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Enhancing patient experience

Research conducted in the National Primary Care Research and Development Centre (NPCRDC) at The University of Manchester between 2000 and 2011 means all NHS patients can now make fully informed choices about their local GP services.

Initial research raised the profile of patient experience and linked it to quality improvement in the care and services patients received from their GPs.

This resulted in nationwide activities in primary care that have advanced and enhanced the quality of care and services provided for patients in primary care settings.

The team of researchers, which included Professors Pete Bower and Stephen Campbell and Dr David Reeves, ensured that patients were at the heart of quality improvement activities. They:

  • investigated how patients make judgments about quality of care they receive, such as easy access to their GP and effectiveness of care;
  • designed reliable measures to assess patient experience of care. This led to the development of the General Practice Patient Survey (GPPS), which has been completed by millions of patients. Their views have been assessed and analysed on a large scale over a sustained period of time. This data is now accessible online to all NHS patients.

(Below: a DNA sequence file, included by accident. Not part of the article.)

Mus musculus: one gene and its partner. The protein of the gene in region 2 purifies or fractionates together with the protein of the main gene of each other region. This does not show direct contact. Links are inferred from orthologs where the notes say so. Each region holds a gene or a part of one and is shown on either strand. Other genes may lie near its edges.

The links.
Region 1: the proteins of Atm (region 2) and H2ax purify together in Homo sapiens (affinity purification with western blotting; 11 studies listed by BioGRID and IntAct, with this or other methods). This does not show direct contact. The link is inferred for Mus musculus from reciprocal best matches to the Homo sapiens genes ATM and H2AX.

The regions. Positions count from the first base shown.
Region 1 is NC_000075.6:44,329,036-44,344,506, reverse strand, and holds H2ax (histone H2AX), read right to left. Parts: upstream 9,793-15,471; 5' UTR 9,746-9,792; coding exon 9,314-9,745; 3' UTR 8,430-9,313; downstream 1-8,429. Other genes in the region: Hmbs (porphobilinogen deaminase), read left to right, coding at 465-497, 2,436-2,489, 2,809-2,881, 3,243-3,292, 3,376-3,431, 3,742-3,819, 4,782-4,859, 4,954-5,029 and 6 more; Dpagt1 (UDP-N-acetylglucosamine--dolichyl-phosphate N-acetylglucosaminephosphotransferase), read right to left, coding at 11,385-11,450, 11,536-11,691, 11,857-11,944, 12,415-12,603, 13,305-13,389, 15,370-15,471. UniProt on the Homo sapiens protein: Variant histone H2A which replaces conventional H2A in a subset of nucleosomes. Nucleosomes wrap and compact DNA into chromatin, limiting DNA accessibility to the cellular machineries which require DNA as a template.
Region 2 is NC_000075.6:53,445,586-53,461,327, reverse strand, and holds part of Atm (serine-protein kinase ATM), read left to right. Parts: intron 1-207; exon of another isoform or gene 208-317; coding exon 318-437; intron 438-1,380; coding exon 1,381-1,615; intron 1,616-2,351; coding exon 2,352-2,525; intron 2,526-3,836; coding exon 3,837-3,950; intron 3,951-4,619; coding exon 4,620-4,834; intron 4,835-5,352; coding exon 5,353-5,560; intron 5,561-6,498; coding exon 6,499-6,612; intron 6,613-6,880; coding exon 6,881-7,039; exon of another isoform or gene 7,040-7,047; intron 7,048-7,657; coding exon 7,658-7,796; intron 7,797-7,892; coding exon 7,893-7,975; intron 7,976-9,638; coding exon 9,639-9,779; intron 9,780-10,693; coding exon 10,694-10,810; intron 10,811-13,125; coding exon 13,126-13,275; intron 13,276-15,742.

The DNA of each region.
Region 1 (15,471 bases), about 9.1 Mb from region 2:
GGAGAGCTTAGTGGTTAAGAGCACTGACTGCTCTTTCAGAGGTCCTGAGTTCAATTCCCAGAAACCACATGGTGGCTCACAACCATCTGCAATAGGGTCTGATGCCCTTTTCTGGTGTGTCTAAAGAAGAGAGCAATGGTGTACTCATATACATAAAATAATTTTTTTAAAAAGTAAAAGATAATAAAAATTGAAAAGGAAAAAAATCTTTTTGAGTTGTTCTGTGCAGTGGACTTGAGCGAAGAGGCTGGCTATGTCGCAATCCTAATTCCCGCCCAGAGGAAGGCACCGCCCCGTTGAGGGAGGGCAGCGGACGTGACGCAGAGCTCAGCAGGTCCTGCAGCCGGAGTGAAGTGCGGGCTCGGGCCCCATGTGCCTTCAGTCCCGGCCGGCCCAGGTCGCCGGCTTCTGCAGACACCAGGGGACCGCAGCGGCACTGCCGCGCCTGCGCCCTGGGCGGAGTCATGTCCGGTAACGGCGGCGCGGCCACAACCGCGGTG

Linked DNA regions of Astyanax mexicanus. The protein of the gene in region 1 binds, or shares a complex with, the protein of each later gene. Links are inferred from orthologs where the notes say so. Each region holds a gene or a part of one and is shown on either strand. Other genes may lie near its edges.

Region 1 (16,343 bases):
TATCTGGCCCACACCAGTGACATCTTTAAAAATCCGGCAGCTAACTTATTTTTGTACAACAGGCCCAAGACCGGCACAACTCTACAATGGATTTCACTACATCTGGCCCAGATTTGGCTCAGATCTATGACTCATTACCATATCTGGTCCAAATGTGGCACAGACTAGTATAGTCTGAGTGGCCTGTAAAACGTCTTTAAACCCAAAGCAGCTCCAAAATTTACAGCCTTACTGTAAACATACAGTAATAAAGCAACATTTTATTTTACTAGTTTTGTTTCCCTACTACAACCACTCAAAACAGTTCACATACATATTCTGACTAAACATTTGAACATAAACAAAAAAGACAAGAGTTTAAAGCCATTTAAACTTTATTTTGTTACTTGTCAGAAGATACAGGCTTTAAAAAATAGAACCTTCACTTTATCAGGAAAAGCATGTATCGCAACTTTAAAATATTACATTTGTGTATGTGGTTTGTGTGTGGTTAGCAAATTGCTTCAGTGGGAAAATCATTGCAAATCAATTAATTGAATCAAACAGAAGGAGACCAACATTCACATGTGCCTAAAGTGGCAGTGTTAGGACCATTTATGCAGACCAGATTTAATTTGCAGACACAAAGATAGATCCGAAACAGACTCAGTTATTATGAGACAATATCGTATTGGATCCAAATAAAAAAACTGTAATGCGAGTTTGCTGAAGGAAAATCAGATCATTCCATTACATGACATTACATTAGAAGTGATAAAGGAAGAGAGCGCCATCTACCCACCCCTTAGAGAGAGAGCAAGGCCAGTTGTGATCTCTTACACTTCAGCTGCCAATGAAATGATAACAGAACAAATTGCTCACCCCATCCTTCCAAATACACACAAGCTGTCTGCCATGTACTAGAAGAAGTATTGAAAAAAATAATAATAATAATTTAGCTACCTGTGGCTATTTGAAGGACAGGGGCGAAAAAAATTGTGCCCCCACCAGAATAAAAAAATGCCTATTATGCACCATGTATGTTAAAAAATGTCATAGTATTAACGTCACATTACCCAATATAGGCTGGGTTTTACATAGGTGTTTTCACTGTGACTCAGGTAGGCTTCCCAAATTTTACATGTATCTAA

The team's earlier patient experience measure (GPAQ) was used by the Department of Health and was linked to the payment of GPs in the Quality and Outcomes Framework (QOF).

GPs were incentivised to conduct surveys on their practice population and respond to the surveys with appropriate quality improvement activities. Between 2004 and 2009, over 90% of GP practices undertook these surveys.

By 2009, £68 million worth of GPs' salaries were linked to patient reports of their ability to gain high quality and ready access to care.

"GPs were incentivised to conduct surveys on their practice population and respond to the surveys with appropriate quality improvement activities. Between 2004 and 2009, over 90% of GP practices undertook these surveys."

Peter Bower / Professor of Primary Care Research